Some may find Kuala Lumpur slightly more expensive than most other cities in Southeast Asia, however, there are ways to make your visit more affordable. Here are 10 Budget Travel Tips for an Ultimate KL Experience.

1). Stay at hostels around Bukit Bintang or Chinatown for cheaper accommodation. Dorm rooms can be found from RM20 – RM45 per night, while budget hotels can cost anything between RM90 to over RM100. Check out HostelWorld to see the available hostels around the city.

2). Utilise public transportation in the city. Kuala Lumpur offers easy access to plenty of public transportation including the Light Rail Transit (LRT) or Mass Rapid Transit (MRT) systems where fares start from RM2, buses from RM1 and the GO-KL free bus service that takes you around the major landmarks in Kuala Lumpur including the Petronas Twin Towers and the KL Tower.

3). Experience the local street food that only costs from RM5 – RM15 per meal. Visit the mamaks for Indian food, warungs for Malay dishes and the street hawkers in Chinatown for Chinese street food. Another recommended street food venue that is popular with tourists and locals alike is Jalan Alor (Alor Street) - located off Jalan Bukit Bintang. Here you will find a variety of Asian food from RM10 – RM45 per meal.

4). Shop at Sungei Wang Plaza and Berjaya Times Square for great prices for clothes, shoes and bags. Clothes from as low as RM10 are also available here! Looking for affordable grooming services including manicure, pedicure and hair salon services? Sungei Wang Plaza is where to look. Wigs too as well, of course.

Chinatown
Source: CompareHero

5). Chinatown is not to be missed when in Kuala Lumpur. More shopping opportunity here. Central Market is another place not to be missed if you are looking for souvenirs. When shopping in these two places, time to exercise your bargaining skill. A must try in Chinatown is the street food and a chance to sit back and take in the sights and sounds of a bustling Chinatown.

For a bit of local culture, the vicinity of Chinatown has two nice temples to visit. One is a Chinese temple, the other an Indian temple.

6). Look for the free things to do in the city including free movie screenings. This happens every Monday evening at Publika, or head on over to Pisco’s Bar for their free foreign movie screenings on Tuesdays. If it's art you are interested in, head on to the Petronas Art Gallery at Suria KLCC for some Contemporary Art appreciation. Entrance is free.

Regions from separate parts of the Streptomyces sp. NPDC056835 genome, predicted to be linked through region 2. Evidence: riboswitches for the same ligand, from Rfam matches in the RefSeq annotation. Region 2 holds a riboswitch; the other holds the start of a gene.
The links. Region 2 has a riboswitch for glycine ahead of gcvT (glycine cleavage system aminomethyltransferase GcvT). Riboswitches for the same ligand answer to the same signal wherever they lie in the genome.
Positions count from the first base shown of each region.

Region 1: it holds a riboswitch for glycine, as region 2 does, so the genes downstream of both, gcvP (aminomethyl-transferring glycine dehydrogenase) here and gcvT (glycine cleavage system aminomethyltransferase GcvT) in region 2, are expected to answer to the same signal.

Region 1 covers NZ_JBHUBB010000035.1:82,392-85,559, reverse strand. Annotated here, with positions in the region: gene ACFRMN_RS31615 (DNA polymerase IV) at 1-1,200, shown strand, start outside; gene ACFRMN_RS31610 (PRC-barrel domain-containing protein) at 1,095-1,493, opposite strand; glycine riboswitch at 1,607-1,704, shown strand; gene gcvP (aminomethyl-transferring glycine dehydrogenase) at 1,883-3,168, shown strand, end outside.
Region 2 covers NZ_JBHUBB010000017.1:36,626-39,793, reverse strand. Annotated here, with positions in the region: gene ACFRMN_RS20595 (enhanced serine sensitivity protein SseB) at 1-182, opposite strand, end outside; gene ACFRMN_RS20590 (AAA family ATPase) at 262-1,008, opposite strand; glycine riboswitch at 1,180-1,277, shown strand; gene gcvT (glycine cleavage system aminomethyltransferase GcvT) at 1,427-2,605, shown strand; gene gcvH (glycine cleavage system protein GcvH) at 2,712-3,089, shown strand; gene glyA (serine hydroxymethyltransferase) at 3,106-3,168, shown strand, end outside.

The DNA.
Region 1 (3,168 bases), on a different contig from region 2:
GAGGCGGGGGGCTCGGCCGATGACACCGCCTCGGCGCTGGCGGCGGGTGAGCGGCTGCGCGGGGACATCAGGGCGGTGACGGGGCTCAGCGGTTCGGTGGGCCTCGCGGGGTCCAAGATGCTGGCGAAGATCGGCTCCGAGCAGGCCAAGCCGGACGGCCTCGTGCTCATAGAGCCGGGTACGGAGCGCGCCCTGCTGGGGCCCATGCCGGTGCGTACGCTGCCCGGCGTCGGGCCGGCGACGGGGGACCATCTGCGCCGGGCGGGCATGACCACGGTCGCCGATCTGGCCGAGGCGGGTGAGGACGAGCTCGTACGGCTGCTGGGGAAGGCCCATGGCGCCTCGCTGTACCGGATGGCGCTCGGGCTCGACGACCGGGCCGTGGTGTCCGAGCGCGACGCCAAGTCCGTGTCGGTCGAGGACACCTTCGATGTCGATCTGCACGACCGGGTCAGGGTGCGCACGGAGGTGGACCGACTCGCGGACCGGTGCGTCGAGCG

7). Experience the nightlife in Changkat even when you’re pinching pennies, there are many clubs and bars that do not charge entry fees and offer free drinks for the ladies every day of the week. Visit Sky Bar at Traders Hotel for a fantastic clubbing experience with view of the entire city for free!

8). Visit the Petronas Twin Towers and experience the view from 1,500 meters high on the deck of the skybridge. Entry costs RM85 per person, but the view is well worth the price, especially at night. Kuala Lumpur Tower also offers a fantastic view at 790 feet above the ground, along with other fun activities for both adults and children. Ticket prices start from RM32 (depending on the package).

9). Check out cultural heritage sites such as Batu Caves, Sri Mahamariaman Hindu Temple, National Mosque (Masjid Negara), Little India and Sin Sze Si Ya Temple that won’t cost you a dime.

10). If a park visit is on your itinerary, enjoy a day in the sun at the Lake Gardens (known as Taman Botani Perdana in the local Malay language) that also houses the KL Bird Park, KL Butterfly Park and KL Deer Park. Admission to the Lake Gardens is free. Entrance fee of RM45 and RM18 respectively for the KL Bird Park and KL Butterfly Park.

KL Bird Park
Source: Wikipedia

There you have it, Top 10 Budget Travel Tips for an Ultimate Kuala Lumpur Experience!

Kuala Lumpur is a relatively safe city. However, best to take necessary safety precautions as you would anywhere else. Commonsense prevails always. Also, as travelers in a foreign land, it is always advisable to have a carbon copy of your passport with you at all times while the original copy is safe somewhere else such as in a hotel safe. It’s also advisable for you to carry less cash and use your use your travel credit card for your expenses. Besides, you get to earn rewards points and cashbacks!

Visit CompareHero.my blog for more financial tips and advice.

Welcome to Kuala Lumpur!

Article was first published on AnythingBeautiful

Monday, August 08, 2016

1MDB: The inside story of the world’s biggest financial scandal

Malaysia is just a small nation of around 30 million people but of late the country has been under the limelight (negatively unfortunately) on the 1MDB (1Malaysia Development Berhad) issue. Most of us, even Malaysians, are still not sure what it's all about.

But if you are interested, here's an article on MSN that would shed some light: 1MDB: The inside story of the world’s biggest financial scandal.

It's worth a read as it has been touted as the biggest case of its kind worldwide.

Money from 1MDB, the US also claimed, helped to purchase luxury apartments in Manhattan, mansions in Los Angeles, paintings by Monet and Van Gogh, a corporate jet, and even financed a major Hollywood movie.

Take a read. This scheme of things involves a number of countries and prominent personalities.

© Provided by Guardian News United States Department of Justice alleges that money from 1MDB was used to buy Claude Monet’s NymphĂ©as Avec Reflets de Hautes Herbes, valued at $57.5m. Photograph…

© Provided by Guardian News This drawing by Vincent Van Gogh, worth $5.5m, was allegedly bought with money from 1MDB, according to the US authorities. Photograph: Frank Baron for the Guardian


Image source: MSN


Friday, May 20, 2016

On Malaysian Emigration

Statictics... Chinese make up 90% of those who gave up citizenship

From The Star:

ALMOST 90% of the 56,576 Malaysians who renounced their citi­zenship over the past decade were Chinese.

Home Minister Datuk Seri Dr Ahmad Zahid Hamidi revealed that 49,864 Malaysian Chinese gave up their citizenship from 2006 to April this year.

In a written reply to Ramkarpal Singh (DAP-Bukit Gelugor), Dr Ahmad Zahid also said in that pe­­riod, 834 Malays, 1,833 Indians and 4,044 others had done the same.

On a separate question by Kasthu­riraani Patto (DAP-Batu Kawan), Dr Ahmad Zahid said 43,453 foreigners were granted citizenship since 2006.

“The largest numbers were from Indonesia, India and Thailand,” he said.